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Periodontal Disease and Heart Disease
"Brush your teeth or you'll have a heart attack!"
This is not an admonishment that I either heard as a child or ever made to my own children or patients. However it is becoming increasingly evident that maintaining good dental hygiene and treating periodontal disease is one of the easiest and most important things that we can do to prevent heart disease, stroke and several other illnesses.
Periodontitis is defined as inflammation of the supporting tissues of the tooth. These tissues include bone, the periodontal membrane and the gums. Gingivitis (infection of the gums) is a common cause of periodontitis as is the dental plaque that forms on the other periodontal tissues. Periodontitis has been known for centuries to be responsible for a large proportion of dental problems but recent research has shown that its deleterious effects extend far beyond the mouth.
In a recent article I wrote about a condition called chronic systemic inflammation which is a low grade, pervasive form of inflammation that damages the endothelial linings of arteries and has also been implicated in causing harm to a variety of other tissues and organs.
Periodontitis is a very important cause of this sinister inflammatory process and is associated with infection and inflammation of the periodontal tissues and the release of bacteria, toxins, protein acids, pro-inflammatory chemical messengers and other harmful compounds into the mouth and blood stream. Once in the blood stream these agents stimulate a systemic inflammatory response that in turn causes problems a long way from the mouth. Some of the most important targets of periodontitis-induced systemic inflammation are the blood vessels – especially the endothelial linings of the arteries.
These inflammatory agents cause narrowing and rigidity of the arteries that results in reduced blood supply to the heart, brain, kidneys and other organs. In addition, systemic inflammation is thought to contribute to an inflammatory process in the arterial endothelium itself. Inflammation in this important part of the blood vessel aggravates the formation of cholesterol plaques in the arteries and ultimately causes the rupture of these plaques – events that result in heart attack or stroke.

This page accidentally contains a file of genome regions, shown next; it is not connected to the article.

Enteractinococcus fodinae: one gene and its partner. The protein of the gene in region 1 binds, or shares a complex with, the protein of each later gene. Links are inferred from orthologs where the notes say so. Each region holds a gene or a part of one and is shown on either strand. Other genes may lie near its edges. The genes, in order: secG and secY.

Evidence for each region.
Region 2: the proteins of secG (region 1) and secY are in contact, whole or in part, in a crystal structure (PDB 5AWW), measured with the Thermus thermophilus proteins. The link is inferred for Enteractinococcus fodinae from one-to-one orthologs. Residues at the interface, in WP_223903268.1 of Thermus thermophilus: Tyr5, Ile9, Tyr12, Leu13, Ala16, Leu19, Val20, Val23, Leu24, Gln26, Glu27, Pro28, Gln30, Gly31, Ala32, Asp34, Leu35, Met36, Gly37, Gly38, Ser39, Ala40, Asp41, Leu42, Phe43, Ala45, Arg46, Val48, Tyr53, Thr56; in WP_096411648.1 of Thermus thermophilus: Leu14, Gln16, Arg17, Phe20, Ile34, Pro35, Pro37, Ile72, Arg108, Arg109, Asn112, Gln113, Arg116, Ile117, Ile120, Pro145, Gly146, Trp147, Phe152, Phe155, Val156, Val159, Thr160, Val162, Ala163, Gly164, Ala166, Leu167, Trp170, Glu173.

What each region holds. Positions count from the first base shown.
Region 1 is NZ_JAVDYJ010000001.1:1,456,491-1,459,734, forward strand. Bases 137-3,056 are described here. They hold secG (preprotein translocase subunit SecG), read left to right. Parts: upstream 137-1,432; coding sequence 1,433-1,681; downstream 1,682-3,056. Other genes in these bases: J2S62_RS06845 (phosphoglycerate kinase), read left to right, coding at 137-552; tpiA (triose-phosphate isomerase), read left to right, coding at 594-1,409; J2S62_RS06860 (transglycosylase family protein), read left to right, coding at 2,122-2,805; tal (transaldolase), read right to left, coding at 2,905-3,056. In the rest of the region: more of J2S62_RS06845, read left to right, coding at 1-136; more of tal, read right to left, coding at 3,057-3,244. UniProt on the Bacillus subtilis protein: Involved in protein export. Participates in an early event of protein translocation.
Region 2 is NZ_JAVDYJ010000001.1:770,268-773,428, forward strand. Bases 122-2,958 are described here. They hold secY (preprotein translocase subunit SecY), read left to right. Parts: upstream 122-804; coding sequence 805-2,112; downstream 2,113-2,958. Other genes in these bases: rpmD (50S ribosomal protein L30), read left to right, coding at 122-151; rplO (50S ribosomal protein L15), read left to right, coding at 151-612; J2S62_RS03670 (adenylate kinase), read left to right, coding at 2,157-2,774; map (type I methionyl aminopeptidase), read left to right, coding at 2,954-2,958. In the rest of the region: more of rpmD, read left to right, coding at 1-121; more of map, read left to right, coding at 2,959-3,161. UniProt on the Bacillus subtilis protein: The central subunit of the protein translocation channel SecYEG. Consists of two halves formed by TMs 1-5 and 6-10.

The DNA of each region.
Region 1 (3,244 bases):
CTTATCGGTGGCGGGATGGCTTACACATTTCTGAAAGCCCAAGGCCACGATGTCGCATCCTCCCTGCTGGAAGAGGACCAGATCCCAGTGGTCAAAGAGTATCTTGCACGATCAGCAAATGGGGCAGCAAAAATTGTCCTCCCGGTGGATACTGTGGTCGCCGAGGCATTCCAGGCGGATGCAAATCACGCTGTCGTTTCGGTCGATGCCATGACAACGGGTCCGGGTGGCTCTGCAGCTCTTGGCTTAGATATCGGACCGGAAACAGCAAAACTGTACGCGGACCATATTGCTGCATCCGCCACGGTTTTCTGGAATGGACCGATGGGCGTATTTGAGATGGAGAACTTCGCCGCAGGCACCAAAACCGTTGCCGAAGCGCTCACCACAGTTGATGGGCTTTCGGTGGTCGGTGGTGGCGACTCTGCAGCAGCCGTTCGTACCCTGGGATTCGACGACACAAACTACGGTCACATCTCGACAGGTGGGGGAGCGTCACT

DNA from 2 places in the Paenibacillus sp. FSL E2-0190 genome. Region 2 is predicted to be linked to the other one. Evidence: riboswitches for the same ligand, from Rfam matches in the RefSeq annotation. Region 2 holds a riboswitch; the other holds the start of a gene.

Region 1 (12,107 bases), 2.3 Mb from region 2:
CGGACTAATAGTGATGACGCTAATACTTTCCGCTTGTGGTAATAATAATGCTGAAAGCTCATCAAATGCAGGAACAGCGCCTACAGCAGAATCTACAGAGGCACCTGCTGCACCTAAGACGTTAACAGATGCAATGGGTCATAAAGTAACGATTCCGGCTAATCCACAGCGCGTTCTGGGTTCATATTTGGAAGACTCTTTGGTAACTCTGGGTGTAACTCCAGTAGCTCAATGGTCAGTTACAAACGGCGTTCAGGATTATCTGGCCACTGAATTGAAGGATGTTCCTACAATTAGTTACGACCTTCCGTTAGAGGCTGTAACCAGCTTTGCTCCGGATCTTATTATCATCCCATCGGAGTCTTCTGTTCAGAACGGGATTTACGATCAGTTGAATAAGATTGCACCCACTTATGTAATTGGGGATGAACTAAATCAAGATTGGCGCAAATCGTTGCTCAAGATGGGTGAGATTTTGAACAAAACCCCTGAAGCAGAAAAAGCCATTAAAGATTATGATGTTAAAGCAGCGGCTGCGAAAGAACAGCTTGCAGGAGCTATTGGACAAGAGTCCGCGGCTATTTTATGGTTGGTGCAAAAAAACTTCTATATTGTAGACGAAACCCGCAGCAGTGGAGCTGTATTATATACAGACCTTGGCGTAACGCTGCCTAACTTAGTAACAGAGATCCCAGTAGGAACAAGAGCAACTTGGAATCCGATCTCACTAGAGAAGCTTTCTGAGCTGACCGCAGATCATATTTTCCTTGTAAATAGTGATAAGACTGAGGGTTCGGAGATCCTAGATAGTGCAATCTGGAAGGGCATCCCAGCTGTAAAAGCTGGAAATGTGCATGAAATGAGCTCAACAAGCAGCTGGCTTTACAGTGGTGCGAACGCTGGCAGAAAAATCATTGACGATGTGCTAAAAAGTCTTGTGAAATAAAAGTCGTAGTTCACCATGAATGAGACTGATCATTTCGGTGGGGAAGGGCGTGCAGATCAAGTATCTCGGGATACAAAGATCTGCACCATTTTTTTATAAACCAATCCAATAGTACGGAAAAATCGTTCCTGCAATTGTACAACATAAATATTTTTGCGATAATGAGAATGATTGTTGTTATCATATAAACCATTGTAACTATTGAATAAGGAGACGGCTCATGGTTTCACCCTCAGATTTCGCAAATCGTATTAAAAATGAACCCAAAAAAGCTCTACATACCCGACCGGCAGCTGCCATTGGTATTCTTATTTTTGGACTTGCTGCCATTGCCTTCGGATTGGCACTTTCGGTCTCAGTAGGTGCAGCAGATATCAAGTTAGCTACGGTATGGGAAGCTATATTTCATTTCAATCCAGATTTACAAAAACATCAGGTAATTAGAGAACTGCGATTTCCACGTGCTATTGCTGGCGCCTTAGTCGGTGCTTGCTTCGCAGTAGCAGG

The theory of the effects of periodontitis on heart disease and other illnesses is backed up by several very recent clinical trials.
One study found that those who had recently suffered a heart attack had far higher levels of pathogenic bacteria in their mouths than those in a non-heart attack control group. In another study arterial blood flow was measured in those with periodontal disease before and after intensive treatment for their periodontal disease. Interestingly, the arterial blood flow in these patients diminished slightly over the first few days following the treatment but a few weeks later it increased substantially and was significantly better than that of the untreated control group.
Studies have even shown that pregnant women who have periodontitis have a higher incidence of preterm, low birth weight babies than those who have had this condition treated early on in pregnancy. This particular cause of preterm low birth weight babies is thought to be due to an inflammatory process caused by bacteria in the blood stream that come from infected oral tissue. Simply treating the periodontitis in these pregnant women by descaling, root planing and regular antiseptic mouth rinses was sufficient to avoid this serious obstetrical problem.
Along with a good diet, weight control, exercise and blood lipid control, a visit to your dentist to treat any existing periodontal disease is another simple but important thing you can do to help prevent heart disease, stroke and maybe several other diseases.
Dr Keith Scott is a medical doctor with a special interest in nutrition. He has written several books including the ground breaking, "Medicinal Seasonings, The Healing Power of Spices" and "Natural Home Pharmacy".
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